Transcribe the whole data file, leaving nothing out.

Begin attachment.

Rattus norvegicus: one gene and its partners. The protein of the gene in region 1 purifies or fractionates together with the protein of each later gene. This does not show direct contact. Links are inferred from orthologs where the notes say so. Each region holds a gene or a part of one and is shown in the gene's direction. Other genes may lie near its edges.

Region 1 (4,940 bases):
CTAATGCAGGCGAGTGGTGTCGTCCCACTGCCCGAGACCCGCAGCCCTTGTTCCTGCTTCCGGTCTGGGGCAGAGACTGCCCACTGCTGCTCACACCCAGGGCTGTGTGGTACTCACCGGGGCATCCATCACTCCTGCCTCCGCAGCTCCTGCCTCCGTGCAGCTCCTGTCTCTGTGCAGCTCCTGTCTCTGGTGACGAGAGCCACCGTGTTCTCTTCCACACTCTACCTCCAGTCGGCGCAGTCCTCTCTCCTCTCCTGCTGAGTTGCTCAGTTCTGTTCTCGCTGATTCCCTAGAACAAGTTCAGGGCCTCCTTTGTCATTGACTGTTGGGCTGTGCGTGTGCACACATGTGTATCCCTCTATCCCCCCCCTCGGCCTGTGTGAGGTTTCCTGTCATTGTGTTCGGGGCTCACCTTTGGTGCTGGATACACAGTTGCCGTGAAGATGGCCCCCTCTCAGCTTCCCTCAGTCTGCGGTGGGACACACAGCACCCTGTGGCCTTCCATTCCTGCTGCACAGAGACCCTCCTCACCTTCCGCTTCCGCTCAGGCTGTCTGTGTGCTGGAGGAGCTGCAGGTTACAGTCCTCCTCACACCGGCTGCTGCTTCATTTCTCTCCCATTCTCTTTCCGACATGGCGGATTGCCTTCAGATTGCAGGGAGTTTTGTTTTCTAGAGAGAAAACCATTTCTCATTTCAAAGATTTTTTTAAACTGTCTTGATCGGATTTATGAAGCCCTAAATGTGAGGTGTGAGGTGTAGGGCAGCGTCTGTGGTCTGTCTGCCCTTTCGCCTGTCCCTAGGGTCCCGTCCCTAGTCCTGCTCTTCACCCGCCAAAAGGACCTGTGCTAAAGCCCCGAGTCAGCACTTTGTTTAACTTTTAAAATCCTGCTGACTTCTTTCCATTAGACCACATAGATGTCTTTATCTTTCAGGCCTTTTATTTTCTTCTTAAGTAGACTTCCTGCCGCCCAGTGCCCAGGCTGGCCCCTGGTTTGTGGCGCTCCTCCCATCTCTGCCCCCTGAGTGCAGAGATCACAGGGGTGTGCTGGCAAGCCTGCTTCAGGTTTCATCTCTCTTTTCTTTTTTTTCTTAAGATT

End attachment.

Rattus norvegicus: one gene and its partners. The protein of the gene in region 1 purifies or fractionates together with the protein of each later gene. This does not show direct contact. Links are inferred from orthologs where the notes say so. Each region holds a gene or a part of one and is shown in the gene's direction. Other genes may lie near its edges.

Region 1 (4,940 bases):
CTAATGCAGGCGAGTGGTGTCGTCCCACTGCCCGAGACCCGCAGCCCTTGTTCCTGCTTCCGGTCTGGGGCAGAGACTGCCCACTGCTGCTCACACCCAGGGCTGTGTGGTACTCACCGGGGCATCCATCACTCCTGCCTCCGCAGCTCCTGCCTCCGTGCAGCTCCTGTCTCTGTGCAGCTCCTGTCTCTGGTGACGAGAGCCACCGTGTTCTCTTCCACACTCTACCTCCAGTCGGCGCAGTCCTCTCTCCTCTCCTGCTGAGTTGCTCAGTTCTGTTCTCGCTGATTCCCTAGAACAAGTTCAGGGCCTCCTTTGTCATTGACTGTTGGGCTGTGCGTGTGCACACATGTGTATCCCTCTATCCCCCCCCTCGGCCTGTGTGAGGTTTCCTGTCATTGTGTTCGGGGCTCACCTTTGGTGCTGGATACACAGTTGCCGTGAAGATGGCCCCCTCTCAGCTTCCCTCAGTCTGCGGTGGGACACACAGCACCCTGTGGCCTTCCATTCCTGCTGCACAGAGACCCTCCTCACCTTCCGCTTCCGCTCAGGCTGTCTGTGTGCTGGAGGAGCTGCAGGTTACAGTCCTCCTCACACCGGCTGCTGCTTCATTTCTCTCCCATTCTCTTTCCGACATGGCGGATTGCCTTCAGATTGCAGGGAGTTTTGTTTTCTAGAGAGAAAACCATTTCTCATTTCAAAGATTTTTTTAAACTGTCTTGATCGGATTTATGAAGCCCTAAATGTGAGGTGTGAGGTGTAGGGCAGCGTCTGTGGTCTGTCTGCCCTTTCGCCTGTCCCTAGGGTCCCGTCCCTAGTCCTGCTCTTCACCCGCCAAAAGGACCTGTGCTAAAGCCCCGAGTCAGCACTTTGTTTAACTTTTAAAATCCTGCTGACTTCTTTCCATTAGACCACATAGATGTCTTTATCTTTCAGGCCTTTTATTTTCTTCTTAAGTAGACTTCCTGCCGCCCAGTGCCCAGGCTGGCCCCTGGTTTGTGGCGCTCCTCCCATCTCTGCCCCCTGAGTGCAGAGATCACAGGGGTGTGCTGGCAAGCCTGCTTCAGGTTTCATCTCTCTTTTCTTTTTTTTCTTAAGATT